Everyone knows President Zelensky, but meet Ukraine’s unsung hero

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Major Archbishop Sviatoslav Shevchuk of Kyiv-Halych, head of the Ukrainian Catholic Church, is pictured in a March 25, 2022, photo. (OSV News photo/Ukrainian Catholic Church)

The head of the Ukrainian Greek Catholic Church, Major Archbishop Sviatoslav Shevchuk, archbishop of the Major Archeparchy of Kyiv-Halych, “is a bridge between different eras: the communist persecution of the Church, its revival, and its response to various modern challenges, including the war,” writes Myroslav Marynovych in the forward to a new book by John Burger from Our Sunday Visitor.

Hailed an international hero by many, Archbishop Shevchuk is far from a household name for the average American. As we mark the first anniversary of Russia’s invasion of Ukraine, Our Sunday Visitor sat down with John Burger, whose expertise offers a thoroughly-researched portrayal of a lesser-known, but profoundly inspiring Christian leader.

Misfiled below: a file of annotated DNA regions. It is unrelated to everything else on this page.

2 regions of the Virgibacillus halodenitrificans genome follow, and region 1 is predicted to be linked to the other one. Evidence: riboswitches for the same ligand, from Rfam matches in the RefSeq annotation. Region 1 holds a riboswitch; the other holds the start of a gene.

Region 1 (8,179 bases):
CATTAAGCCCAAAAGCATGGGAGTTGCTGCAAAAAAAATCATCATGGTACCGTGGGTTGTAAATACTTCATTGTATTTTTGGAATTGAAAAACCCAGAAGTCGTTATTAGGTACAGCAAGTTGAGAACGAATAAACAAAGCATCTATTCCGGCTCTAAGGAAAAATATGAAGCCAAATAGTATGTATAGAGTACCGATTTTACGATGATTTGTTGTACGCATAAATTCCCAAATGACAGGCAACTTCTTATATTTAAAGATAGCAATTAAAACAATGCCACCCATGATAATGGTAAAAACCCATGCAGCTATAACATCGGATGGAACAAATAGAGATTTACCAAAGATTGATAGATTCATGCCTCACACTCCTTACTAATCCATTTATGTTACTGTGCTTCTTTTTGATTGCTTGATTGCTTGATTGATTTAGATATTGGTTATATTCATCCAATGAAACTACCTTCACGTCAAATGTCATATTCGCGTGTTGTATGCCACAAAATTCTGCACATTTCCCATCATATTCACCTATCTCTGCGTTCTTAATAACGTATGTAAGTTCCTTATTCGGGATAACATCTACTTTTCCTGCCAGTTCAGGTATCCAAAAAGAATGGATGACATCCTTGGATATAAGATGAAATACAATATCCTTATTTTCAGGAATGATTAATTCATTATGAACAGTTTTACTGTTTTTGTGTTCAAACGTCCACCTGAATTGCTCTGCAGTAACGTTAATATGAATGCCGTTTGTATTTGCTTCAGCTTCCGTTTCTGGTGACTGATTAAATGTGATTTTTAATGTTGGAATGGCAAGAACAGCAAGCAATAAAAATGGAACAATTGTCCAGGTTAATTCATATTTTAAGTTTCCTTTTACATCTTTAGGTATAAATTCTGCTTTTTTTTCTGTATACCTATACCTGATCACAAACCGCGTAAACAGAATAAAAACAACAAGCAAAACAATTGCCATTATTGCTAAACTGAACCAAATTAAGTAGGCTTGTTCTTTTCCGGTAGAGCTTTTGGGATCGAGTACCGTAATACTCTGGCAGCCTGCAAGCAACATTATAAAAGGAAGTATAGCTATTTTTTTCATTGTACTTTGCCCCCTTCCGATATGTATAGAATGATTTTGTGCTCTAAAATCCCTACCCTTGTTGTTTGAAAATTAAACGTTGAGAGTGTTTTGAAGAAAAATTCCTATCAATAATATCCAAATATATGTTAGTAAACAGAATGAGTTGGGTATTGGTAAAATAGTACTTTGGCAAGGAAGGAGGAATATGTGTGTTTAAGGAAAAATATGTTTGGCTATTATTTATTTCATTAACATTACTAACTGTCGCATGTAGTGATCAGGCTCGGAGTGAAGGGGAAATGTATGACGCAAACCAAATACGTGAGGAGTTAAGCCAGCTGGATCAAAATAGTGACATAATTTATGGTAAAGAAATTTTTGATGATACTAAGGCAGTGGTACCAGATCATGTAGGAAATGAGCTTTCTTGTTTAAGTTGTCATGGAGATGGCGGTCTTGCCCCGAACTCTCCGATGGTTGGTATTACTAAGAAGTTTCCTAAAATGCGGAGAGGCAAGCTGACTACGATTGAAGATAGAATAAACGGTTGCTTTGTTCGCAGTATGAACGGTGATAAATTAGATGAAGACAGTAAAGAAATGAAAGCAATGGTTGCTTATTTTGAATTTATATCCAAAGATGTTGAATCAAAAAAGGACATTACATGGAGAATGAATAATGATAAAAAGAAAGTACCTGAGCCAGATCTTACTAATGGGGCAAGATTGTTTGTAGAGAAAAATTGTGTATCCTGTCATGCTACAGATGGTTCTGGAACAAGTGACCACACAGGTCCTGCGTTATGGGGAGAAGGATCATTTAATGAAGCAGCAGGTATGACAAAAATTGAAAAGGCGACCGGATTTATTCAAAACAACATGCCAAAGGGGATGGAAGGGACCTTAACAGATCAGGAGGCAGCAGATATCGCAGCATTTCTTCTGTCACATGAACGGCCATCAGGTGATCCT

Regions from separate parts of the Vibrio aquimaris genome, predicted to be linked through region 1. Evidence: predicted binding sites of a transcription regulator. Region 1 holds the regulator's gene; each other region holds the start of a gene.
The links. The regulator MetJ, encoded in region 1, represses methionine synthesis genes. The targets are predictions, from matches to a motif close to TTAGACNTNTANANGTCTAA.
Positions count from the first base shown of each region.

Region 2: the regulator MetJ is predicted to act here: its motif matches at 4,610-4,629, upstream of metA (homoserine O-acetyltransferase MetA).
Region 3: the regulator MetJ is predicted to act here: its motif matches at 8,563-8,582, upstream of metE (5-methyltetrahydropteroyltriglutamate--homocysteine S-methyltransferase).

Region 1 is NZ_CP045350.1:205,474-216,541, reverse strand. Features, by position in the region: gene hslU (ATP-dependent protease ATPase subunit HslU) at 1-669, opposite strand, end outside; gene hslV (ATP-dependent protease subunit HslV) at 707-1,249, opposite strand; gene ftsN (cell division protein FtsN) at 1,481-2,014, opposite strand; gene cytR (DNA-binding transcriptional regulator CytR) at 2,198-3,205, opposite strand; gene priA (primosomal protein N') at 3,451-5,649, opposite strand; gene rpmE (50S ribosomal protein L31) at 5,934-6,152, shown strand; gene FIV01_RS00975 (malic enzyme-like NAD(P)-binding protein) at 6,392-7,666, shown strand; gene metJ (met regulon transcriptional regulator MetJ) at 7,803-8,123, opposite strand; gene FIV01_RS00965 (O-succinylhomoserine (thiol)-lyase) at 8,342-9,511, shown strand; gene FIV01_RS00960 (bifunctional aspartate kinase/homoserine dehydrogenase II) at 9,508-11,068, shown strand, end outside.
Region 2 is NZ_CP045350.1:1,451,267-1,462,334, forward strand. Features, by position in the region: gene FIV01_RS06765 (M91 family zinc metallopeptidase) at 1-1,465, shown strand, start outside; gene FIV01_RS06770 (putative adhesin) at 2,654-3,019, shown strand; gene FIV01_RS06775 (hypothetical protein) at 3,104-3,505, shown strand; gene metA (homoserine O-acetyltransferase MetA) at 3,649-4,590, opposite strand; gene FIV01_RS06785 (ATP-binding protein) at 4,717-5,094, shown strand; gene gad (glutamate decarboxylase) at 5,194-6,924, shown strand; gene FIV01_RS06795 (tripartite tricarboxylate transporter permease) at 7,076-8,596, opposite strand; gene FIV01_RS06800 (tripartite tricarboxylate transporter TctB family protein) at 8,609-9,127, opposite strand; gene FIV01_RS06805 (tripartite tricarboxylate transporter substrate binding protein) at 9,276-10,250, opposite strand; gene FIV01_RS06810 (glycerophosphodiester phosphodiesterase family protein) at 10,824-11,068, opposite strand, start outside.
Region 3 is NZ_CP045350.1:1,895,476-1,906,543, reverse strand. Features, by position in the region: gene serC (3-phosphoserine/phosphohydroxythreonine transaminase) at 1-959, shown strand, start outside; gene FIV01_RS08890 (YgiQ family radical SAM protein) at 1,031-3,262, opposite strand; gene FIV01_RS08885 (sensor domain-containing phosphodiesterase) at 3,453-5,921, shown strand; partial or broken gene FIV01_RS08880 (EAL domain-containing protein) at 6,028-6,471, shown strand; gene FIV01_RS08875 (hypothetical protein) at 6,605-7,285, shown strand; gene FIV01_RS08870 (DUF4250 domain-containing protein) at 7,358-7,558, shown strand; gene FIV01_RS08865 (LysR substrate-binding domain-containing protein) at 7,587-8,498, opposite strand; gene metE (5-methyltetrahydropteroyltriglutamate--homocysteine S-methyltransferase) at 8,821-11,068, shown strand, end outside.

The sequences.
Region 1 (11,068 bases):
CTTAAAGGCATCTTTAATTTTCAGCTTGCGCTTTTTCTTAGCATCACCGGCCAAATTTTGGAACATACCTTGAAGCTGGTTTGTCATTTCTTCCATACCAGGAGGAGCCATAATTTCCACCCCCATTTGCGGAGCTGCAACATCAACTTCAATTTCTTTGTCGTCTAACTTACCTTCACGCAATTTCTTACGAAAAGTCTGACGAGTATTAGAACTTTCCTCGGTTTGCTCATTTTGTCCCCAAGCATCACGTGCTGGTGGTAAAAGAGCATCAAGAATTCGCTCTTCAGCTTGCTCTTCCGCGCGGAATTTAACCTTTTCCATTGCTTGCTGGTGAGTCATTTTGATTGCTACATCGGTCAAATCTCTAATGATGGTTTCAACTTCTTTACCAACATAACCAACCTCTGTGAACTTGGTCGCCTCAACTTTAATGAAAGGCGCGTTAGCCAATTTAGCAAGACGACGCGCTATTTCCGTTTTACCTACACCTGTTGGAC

Our Sunday Visitor: Who is Archbishop Shevchuk? How would you introduce him to an audience who may not have known him or paid much attention to Ukraine before the war?

John Burger: He is the head and father of the Ukrainian Greek Catholic Church, which is the way the Church refers to him. Of the 23 Eastern Catholic churches that are in communion with Rome, the Ukrainian Catholic Church is the largest. His Beatitude is the archbishop of Kyiv, the way the pope is the bishop of Rome, so he’s got that jurisdiction. He oversees all the eparchies in Ukraine.